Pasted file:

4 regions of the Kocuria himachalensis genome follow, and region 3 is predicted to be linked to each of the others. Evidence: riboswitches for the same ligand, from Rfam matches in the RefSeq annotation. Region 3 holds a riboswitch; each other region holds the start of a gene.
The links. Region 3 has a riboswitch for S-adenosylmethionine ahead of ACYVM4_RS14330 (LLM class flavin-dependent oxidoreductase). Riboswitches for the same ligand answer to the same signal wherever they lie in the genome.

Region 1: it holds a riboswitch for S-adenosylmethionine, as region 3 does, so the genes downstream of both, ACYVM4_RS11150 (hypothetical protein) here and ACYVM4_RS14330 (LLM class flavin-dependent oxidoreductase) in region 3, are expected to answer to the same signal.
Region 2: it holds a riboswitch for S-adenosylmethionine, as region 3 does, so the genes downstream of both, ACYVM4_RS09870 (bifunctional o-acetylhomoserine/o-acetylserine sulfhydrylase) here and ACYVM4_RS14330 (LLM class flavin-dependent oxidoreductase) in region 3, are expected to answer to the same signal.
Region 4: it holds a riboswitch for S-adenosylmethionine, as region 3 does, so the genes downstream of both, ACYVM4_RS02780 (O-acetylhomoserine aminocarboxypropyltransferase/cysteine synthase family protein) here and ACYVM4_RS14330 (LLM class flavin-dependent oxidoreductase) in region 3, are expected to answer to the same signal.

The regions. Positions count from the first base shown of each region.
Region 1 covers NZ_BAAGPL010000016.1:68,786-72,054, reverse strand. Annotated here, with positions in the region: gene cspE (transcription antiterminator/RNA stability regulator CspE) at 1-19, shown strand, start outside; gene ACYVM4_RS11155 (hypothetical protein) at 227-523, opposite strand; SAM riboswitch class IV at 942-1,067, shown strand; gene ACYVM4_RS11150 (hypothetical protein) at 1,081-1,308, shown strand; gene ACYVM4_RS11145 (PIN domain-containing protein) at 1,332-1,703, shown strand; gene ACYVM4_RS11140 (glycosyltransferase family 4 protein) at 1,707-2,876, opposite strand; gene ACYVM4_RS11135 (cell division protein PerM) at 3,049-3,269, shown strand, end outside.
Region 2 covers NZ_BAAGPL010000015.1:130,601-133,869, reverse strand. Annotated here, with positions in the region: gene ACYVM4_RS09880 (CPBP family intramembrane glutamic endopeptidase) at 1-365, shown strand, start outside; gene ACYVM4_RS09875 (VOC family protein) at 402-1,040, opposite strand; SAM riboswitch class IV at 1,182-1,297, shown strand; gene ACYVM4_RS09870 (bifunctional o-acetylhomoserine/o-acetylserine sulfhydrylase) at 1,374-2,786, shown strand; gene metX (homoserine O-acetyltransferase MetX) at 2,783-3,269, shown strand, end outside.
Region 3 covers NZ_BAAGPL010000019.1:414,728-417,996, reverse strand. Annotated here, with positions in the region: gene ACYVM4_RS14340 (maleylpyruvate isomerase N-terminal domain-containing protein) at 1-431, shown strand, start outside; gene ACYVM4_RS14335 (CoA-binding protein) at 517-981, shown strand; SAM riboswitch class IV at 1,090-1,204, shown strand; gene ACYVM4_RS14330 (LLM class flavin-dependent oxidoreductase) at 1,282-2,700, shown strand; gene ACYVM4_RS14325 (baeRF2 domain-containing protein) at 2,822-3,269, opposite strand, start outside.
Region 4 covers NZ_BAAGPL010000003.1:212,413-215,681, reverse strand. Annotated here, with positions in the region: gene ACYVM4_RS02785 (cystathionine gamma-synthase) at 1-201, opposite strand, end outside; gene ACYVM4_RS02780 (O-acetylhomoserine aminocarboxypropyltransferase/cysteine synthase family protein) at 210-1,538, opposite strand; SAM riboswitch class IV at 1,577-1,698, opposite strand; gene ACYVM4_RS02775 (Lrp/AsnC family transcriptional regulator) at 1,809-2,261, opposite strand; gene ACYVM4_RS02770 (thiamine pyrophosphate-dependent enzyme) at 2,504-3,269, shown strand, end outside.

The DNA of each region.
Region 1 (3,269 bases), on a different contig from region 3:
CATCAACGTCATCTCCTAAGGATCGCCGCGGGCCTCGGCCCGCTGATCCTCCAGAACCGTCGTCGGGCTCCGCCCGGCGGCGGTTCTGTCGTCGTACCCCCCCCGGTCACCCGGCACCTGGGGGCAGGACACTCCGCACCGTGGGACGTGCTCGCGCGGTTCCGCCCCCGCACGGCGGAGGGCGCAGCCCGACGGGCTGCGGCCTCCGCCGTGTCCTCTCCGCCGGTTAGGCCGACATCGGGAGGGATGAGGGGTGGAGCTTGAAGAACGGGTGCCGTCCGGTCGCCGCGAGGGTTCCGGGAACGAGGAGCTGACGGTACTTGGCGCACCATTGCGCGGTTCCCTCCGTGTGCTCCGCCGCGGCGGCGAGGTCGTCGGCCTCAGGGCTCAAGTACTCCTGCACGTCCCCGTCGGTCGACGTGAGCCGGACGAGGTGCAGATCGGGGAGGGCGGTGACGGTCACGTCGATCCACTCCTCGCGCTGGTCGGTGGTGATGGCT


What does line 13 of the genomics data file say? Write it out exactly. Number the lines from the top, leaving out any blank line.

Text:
CATCAACGTCATCTCCTAAGGATCGCCGCGGGCCTCGGCCCGCTGATCCTCCAGAACCGTCGTCGGGCTCCGCCCGGCGGCGGTTCTGTCGTCGTACCCCCCCCGGTCACCCGGCACCTGGGGGCAGGACACTCCGCACCGTGGGACGTGCTCGCGCGGTTCCGCCCCCGCACGGCGGAGGGCGCAGCCCGACGGGCTGCGGCCTCCGCCGTGTCCTCTCCGCCGGTTAGGCCGACATCGGGAGGGATGAGGGGTGGAGCTTGAAGAACGGGTGCCGTCCGGTCGCCGCGAGGGTTCCGGGAACGAGGAGCTGACGGTACTTGGCGCACCATTGCGCGGTTCCCTCCGTGTGCTCCGCCGCGGCGGCGAGGTCGTCGGCCTCAGGGCTCAAGTACTCCTGCACGTCCCCGTCGGTCGACGTGAGCCGGACGAGGTGCAGATCGGGGAGGGCGGTGACGGTCACGTCGATCCACTCCTCGCGCTGGTCGGTGGTGATGGCT